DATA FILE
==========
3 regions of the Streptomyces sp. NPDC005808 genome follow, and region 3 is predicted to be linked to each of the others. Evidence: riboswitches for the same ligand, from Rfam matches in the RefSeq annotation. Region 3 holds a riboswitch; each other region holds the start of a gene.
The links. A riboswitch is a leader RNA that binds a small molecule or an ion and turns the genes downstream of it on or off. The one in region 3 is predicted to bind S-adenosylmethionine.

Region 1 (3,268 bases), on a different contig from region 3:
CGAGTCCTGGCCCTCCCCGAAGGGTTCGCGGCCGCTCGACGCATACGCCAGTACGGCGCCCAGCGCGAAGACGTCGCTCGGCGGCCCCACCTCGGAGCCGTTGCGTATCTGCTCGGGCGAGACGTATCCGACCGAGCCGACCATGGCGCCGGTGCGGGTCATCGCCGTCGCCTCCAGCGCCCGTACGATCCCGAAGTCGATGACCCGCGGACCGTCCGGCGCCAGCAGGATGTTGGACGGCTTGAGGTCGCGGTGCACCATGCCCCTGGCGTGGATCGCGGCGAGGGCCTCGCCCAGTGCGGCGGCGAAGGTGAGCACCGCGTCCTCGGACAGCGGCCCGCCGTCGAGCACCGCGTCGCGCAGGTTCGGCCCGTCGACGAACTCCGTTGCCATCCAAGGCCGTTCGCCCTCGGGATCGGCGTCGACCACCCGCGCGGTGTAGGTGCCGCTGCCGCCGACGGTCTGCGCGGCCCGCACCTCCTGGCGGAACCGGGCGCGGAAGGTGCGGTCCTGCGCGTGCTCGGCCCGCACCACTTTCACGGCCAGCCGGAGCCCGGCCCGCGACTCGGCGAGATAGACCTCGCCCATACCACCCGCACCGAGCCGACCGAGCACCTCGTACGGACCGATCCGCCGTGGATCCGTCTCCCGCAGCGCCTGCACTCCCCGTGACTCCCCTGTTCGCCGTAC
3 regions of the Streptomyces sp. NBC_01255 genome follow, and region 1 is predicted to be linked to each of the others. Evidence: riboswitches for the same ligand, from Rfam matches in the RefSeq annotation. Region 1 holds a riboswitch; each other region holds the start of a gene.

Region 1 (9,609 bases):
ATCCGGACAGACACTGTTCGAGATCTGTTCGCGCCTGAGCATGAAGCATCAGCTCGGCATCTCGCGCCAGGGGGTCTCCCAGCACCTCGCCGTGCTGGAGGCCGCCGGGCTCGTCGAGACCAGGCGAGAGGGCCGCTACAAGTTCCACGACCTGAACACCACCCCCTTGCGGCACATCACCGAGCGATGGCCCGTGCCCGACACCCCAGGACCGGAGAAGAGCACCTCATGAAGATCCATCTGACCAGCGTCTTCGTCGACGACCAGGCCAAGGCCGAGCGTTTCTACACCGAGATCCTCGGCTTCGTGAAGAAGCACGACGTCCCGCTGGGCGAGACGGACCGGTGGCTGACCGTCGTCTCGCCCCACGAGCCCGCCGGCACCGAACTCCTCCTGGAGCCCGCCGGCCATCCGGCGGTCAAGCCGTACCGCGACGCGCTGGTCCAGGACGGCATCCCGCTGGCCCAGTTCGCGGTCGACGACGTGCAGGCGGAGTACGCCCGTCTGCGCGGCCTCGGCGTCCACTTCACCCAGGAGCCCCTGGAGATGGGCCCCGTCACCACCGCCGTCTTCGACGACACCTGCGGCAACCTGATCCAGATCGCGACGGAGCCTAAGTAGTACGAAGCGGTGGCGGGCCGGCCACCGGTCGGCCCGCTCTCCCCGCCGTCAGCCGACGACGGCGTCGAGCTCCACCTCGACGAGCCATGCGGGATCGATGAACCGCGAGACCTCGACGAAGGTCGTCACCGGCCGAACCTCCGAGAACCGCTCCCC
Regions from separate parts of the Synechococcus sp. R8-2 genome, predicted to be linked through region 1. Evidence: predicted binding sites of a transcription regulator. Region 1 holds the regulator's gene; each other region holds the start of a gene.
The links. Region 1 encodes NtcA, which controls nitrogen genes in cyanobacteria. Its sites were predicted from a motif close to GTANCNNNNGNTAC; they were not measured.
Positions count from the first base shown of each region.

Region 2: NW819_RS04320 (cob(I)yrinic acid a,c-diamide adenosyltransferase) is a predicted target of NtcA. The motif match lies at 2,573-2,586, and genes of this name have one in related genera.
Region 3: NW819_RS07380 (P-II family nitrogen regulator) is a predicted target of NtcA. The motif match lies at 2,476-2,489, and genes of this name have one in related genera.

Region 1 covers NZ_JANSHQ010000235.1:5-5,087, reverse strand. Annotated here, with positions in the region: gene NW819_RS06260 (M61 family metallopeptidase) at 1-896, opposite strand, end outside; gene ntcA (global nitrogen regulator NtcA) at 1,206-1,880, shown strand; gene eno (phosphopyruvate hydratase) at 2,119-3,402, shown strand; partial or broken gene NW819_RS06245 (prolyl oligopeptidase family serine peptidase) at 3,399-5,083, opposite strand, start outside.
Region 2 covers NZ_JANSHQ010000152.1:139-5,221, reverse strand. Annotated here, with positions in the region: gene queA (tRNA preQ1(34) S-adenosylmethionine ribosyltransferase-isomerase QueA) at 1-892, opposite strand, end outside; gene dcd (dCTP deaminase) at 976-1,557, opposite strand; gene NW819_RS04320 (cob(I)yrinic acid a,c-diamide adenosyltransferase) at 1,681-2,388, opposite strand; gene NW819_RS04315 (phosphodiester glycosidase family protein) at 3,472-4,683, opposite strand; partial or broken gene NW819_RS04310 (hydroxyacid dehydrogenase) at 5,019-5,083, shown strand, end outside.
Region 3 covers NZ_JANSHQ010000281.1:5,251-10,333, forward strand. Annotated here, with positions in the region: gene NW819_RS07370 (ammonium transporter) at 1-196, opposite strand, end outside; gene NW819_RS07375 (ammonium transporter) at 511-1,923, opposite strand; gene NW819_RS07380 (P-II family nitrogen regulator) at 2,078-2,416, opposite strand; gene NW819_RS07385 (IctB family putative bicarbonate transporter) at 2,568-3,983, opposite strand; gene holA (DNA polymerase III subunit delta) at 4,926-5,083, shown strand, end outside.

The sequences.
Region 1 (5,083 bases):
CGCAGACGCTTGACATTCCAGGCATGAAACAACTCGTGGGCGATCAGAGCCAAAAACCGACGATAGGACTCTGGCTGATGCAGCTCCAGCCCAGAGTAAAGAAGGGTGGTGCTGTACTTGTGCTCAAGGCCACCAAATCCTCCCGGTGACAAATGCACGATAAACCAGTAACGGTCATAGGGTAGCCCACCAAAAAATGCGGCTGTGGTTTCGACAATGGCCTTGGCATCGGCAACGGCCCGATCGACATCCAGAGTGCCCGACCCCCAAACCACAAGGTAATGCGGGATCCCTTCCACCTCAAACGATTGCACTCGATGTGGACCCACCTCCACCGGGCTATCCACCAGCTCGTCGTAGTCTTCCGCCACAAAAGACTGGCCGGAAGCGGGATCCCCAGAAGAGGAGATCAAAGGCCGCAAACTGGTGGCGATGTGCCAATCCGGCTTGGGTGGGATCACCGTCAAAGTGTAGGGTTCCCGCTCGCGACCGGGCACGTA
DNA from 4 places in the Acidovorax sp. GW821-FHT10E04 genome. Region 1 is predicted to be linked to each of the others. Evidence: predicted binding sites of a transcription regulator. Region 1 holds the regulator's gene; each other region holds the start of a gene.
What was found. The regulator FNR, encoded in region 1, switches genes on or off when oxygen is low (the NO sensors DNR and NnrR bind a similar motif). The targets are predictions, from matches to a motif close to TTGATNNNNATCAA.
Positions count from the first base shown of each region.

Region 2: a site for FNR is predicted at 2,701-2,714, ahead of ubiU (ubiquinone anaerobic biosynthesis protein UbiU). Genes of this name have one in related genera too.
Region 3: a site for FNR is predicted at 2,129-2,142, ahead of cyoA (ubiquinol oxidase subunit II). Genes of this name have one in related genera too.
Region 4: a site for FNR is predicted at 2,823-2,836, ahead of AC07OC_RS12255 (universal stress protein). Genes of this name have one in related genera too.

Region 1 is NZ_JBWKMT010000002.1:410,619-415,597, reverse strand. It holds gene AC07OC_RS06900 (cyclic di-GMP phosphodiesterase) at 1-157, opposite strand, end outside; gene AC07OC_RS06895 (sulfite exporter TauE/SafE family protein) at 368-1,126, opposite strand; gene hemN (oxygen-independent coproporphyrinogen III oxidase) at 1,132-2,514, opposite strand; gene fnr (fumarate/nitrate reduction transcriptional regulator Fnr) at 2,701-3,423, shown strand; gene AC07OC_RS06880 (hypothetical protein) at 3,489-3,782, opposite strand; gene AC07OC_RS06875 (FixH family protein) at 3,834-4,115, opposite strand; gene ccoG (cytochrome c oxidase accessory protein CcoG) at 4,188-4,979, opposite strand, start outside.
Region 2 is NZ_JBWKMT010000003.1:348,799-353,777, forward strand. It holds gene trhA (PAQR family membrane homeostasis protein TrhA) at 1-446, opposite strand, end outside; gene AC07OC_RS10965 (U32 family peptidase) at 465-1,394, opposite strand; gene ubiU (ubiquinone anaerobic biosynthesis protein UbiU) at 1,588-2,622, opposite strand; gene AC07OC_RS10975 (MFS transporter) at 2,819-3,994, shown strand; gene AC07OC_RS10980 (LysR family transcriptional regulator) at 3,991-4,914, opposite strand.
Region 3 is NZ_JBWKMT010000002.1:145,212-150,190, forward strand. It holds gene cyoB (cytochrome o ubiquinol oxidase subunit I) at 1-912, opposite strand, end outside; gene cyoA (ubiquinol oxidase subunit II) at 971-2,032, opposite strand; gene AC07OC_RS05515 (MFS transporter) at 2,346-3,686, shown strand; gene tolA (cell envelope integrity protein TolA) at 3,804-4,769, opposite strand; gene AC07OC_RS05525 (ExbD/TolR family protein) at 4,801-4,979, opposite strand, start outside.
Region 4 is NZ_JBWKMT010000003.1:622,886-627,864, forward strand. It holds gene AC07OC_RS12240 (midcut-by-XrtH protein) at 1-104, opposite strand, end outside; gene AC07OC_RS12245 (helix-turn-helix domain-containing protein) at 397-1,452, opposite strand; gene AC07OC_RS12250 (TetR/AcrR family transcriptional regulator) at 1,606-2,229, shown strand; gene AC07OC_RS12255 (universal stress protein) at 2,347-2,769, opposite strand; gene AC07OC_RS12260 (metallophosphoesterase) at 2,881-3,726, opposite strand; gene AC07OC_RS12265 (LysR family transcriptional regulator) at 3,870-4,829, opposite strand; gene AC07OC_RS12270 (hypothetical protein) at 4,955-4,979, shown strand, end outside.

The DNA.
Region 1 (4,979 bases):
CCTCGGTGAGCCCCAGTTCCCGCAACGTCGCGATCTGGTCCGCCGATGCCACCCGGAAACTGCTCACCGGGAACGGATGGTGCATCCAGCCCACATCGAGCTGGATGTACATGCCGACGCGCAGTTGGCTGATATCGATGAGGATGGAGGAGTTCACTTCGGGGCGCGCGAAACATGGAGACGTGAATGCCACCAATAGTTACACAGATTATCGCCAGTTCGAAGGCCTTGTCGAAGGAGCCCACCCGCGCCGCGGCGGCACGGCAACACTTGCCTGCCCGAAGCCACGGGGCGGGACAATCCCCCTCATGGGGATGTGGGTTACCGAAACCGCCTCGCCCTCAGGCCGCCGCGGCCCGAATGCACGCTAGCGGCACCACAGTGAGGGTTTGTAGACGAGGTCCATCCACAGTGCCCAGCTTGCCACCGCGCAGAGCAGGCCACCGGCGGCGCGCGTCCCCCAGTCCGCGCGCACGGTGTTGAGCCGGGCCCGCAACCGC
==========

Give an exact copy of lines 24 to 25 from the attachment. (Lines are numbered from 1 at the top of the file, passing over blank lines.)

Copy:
Region 4: a site for FNR is predicted at 2,823-2,836, ahead of AC07OC_RS12255 (universal stress protein). Genes of this name have one in related genera too.

Region 1 is NZ_JBWKMT010000002.1:410,619-415,597, reverse strand. It holds gene AC07OC_RS06900 (cyclic di-GMP phosphodiesterase) at 1-157, opposite strand, end outside; gene AC07OC_RS06895 (sulfite exporter TauE/SafE family protein) at 368-1,126, opposite strand; gene hemN (oxygen-independent coproporphyrinogen III oxidase) at 1,132-2,514, opposite strand; gene fnr (fumarate/nitrate reduction transcriptional regulator Fnr) at 2,701-3,423, shown strand; gene AC07OC_RS06880 (hypothetical protein) at 3,489-3,782, opposite strand; gene AC07OC_RS06875 (FixH family protein) at 3,834-4,115, opposite strand; gene ccoG (cytochrome c oxidase accessory protein CcoG) at 4,188-4,979, opposite strand, start outside.